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Fanbase Press Interviews Jeremy Aluma, Director of ‘Hamlet’ (American Coast Theater Company)

The following is an interview with Jeremy Aluma, director of the upcoming production of Hamlet with the American Coast Theater Company in Costa Mesa, CA.  Hamlet will be running concurrently with a production of Rosencrantz & Guildenstern Are Dead (directed by Christi McHale), utilizing the same casts for both shows.  In this interview, Fanbase Press Editor-in-Chief Barbra Dillon chats with Aluma about the motivation behind launching these shows simultaneously, the creative process of working with the cast, what he hopes that audiences will take away from the shows, and more!

Barbra Dillon, Fanbase Press Editor-in-Chief: Vanguard University and its resident professional theatre, American Coast Theater Company, will soon be launching concurrent productions of Hamlet and Rosencrantz & Guildenstern Are Dead.  What can you tell us about these legendary productions, and what makes ACTC’s productions unique?

Jeremy Aluma: It’s an exciting venture to be producing these two pieces side by side with the same actors in every role for both productions. That, in and of itself, is a unique undertaking.

Often, when people talk about the play, Hamlet, they mention Hamlet’s hesitancy to kill. I think the context for that is because they’re not looking at Hamlet on his own, but rather in relationship to Shakespeare’s other great murderers – Macbeth and Richard III, for example. But when you think about it, the idea of committing a murder is almost as high stakes as they come. What would it take for you to commit murder? If a dead relative came back as a ghost and told you to do it, would you?

Because of this I decided to explore the themes of life and death the most, what it takes to murder, and how much a life is worth. In this day and age where drones are killing people without trial, and abortion and capital punishment remain controversial topics, I think it’s important for us to explore the value of a life.

We start the play with Hamlet dying: “The rest is silence.” And then go into a flashback of Hamlet’s life, rewinding through the deaths of Claudius, Gertrude, and Laertes, then Ophelia, then Polonius – going chronologically backwards to the start of the play. Horatio then becomes a storyteller, telling the audience the tale of Hamlet’s life and death.

The text however, remains unchanged (though shortened), and it is a very text-based show. We made some strong choices with high stakes, all of which are rooted in the text.

I’m also using ghosts of all the dead characters as a sort of séance or coven to help tell this story. The ghosts are constantly pulling Hamlet towards death while he fights for life.

By placing the play in this context, it helps us avoid realism so we can embrace the theatrical. It also lets us use the audience as a more involved participant in the play. I really want the characters to connect to the audience and use them like another character in the play.

Life is precious and Hamlet’s hesitancy to kill his uncle is not cowardice; it is a result of his understanding that life is important, which hopefully leads us to think about what life is worth.

BD: Given that the casts for both shows will be the same, how do you feel that the creative process has impacted the cast and crew in their preparation?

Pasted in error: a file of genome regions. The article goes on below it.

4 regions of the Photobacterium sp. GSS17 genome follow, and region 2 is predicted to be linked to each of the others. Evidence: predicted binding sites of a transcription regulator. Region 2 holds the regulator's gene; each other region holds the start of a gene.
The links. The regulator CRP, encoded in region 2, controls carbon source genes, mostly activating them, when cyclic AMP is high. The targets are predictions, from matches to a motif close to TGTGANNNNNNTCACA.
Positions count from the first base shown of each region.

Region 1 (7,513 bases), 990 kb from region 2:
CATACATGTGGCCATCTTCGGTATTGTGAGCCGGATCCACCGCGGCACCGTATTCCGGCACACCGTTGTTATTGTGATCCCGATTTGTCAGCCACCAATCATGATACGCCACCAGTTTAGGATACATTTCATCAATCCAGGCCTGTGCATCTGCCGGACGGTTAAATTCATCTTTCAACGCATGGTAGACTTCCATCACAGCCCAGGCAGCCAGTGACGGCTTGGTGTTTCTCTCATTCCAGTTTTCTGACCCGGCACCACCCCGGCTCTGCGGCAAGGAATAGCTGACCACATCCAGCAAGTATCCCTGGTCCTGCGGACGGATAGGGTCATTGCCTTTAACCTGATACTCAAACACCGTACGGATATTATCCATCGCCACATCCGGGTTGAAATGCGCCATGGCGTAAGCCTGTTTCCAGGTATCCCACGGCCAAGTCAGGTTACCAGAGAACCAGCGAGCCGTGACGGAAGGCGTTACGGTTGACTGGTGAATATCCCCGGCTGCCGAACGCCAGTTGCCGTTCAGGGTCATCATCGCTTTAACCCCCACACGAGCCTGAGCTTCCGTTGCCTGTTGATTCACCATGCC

JA: We have a huge advantage in sharing casts. From the outset it allowed us to get exceptional actors in all roles. I think if we were only presenting one of the plays, strong actors would have declined the smaller roles. But because they have the opportunity to perform in two shows, it has upped the ante.

BD: What do you hope that audiences will take away from these performances?

JA: I hope audiences will be moved by the show. I hope they will look at their own lives and think about the time they have to do the things they want with the people they love. Life is short and we can all be more assertive in taking advantage of it each and every day.

BD: Are there any additional upcoming projects that you would care to share with our readers?

JA: I will be moving to Chicago in early July to pursue my MFA in directing at DePaul University. This will be my last show in Southern California for the foreseeable future. My recent Four Clowns production of Lunatics & Actors did really well in Los Angeles, and I’m currently pitching it to other theatres across the country.

BD: Lastly, what would you like to tell readers who want to learn more about and purchase tickets for Hamlet and Rosencrantz & Guildenstern Are Dead?


What: Hamlet and Rosencrantz & Guildenstern Are Dead in rep with the same cast for both shows.

Who: American Coast Theatre Company presents Hamlet directed by Jeremy Aluma and Rosencrantz & Guildenstern Are Dead directed by Christi McHale.

When: Hamlet plays for 12 performances
Friday, 6/10 at 7:30pm
Saturday, 6/11 at 7:30pm
Sunday, 6/12 at 2pm
Friday, 6/17 at 7:30pm
Saturday, 6/18 at 3pm
Sunday, 6/19 at 7:30pm
Friday, 6/24 at 7:30pm
Saturday, 6/25 at 2pm
Sunday, 6/26 at 7:30pm
Friday, 7/1 at 7:30pm
Saturday, 7/2 at 7:30pm
Sunday, 7/3 at 2pm

Where: The Lyceum Theatre
55 Fair Drive Costa Mesa, CA 92626

Tickets: $15 – $19 at

Rosencrantz & Guildenstern Are Dead runs June 3, 4, 18, 25, July 3 at 7:30 p.m; and June 5, 11, 19, 26, July 2 at 2 p.m.

Tickets are $19 general admission, $15 for seniors and groups. For more information on the American Coast Theater’s Summer 2016 Series, or to purchase show tickets, visit

Barbra Dillon, Fanbase Press Editor-in-Chief




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